When a girl moves into Phase 2, she will go home every other weekend. In Phase 3, a resident goes home every weekend.

“We need to transition them back, see if both parent and daughter are applying what they are learning in classes and counseling. Kim teaches classes like boundaries, love and logic and different personalities.”

Home Phase is the final step and it involves going home for a month.

“We stay in contact with them while they are at home and Ms. Kim still does counseling over Face Time or whatever,” McKittrick said. “After about a month, we release them from the program. If something happens during that month, where they slip back, they might come back here for a little bit more time.”

A lot of the girls are angry at their parents when they first come to Hope Harbor, McKittrick said. The real issues they’re facing typically vary, but can include bullying or being bullied, depression, self harm, eating disorders, anxiety problems, sexual abuse and exploitation, promiscuity including online, legal trouble and other self-destructive behaviors.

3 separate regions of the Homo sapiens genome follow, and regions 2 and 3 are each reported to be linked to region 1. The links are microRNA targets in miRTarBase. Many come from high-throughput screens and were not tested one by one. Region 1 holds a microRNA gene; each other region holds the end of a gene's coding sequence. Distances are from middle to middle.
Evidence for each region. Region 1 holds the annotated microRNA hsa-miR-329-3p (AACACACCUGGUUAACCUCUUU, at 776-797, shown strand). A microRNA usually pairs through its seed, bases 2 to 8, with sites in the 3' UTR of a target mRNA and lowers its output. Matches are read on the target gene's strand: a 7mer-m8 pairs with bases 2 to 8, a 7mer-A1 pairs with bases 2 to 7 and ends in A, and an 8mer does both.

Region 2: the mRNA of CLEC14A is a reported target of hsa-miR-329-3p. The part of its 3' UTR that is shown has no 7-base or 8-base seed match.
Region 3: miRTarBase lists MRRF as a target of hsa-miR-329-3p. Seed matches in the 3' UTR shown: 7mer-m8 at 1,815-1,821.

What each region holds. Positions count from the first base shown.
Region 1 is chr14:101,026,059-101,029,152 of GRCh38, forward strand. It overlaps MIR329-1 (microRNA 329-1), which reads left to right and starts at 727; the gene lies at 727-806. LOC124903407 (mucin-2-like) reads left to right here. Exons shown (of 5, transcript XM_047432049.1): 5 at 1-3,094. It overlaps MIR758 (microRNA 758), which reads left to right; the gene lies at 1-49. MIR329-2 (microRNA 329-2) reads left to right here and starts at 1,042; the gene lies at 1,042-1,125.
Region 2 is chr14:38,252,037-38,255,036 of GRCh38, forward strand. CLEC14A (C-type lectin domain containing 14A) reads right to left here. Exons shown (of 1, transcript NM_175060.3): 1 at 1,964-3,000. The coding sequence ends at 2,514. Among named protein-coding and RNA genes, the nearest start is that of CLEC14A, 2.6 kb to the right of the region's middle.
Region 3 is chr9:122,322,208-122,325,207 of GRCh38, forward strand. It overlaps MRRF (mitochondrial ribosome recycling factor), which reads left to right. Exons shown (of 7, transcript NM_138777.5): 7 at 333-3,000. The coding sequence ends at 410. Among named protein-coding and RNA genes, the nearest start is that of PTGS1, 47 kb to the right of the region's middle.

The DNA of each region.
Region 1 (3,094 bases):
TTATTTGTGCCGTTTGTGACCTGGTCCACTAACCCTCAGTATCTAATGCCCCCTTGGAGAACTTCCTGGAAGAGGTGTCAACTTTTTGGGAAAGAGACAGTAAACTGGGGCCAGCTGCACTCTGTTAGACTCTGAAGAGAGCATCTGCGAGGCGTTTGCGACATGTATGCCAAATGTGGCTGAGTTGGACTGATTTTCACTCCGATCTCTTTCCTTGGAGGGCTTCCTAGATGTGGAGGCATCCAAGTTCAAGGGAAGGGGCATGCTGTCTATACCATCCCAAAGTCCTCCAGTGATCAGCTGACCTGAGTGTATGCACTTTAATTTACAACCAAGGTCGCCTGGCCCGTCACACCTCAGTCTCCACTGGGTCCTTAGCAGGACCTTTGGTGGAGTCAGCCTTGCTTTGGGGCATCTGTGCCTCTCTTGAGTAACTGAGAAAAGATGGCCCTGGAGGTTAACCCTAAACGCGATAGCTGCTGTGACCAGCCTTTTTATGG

“We do have an interview with the girls and the parents before they come here,” McKittrick said. “Almost all the girls – there have been a few exceptions – know they’re coming. They agree to come, though they might not be happy about it. But we’re not a lock-down facility. If they want to run, then they’ll run and we’ll call the cops. Usually, the girls are pretty willing to follow the rules.”

Hope Harbor does not accept girls who are pregnant or chemically dependent. A person would need to go through a 30-day treatment or detox before being eligible. They’re also upfront with parents that it’s a Christ-centered, Biblically-based program.

“You have to be upfront because we are so grounded in that,” McKittrick said. “The curriculum is Christ-centered, so you might have a passage that you read for English, like recognizing verbs. And we really encourage the girls to get into the word. It really doesn’t matter where people are at in their faith walk because they’re excited about that.”

The longer a girl is at Hope Harbor, the more that is expected of them.

“It’s a process,” McKittrick said. “It really depends on where they’re at in their faith walk when they come in. It’s baby steps when we start.”

In each of the phases, the girls have certain requirements.

“They have Scripture to memorize,” McKittrick said. “They get scores every day on their spiritual development, their life skills, their personal care. We meet and have what we call resident review each week. Some of the staff meets and talks about how the week was.”

A TYPICAL DAY AT

HOPE HARBOR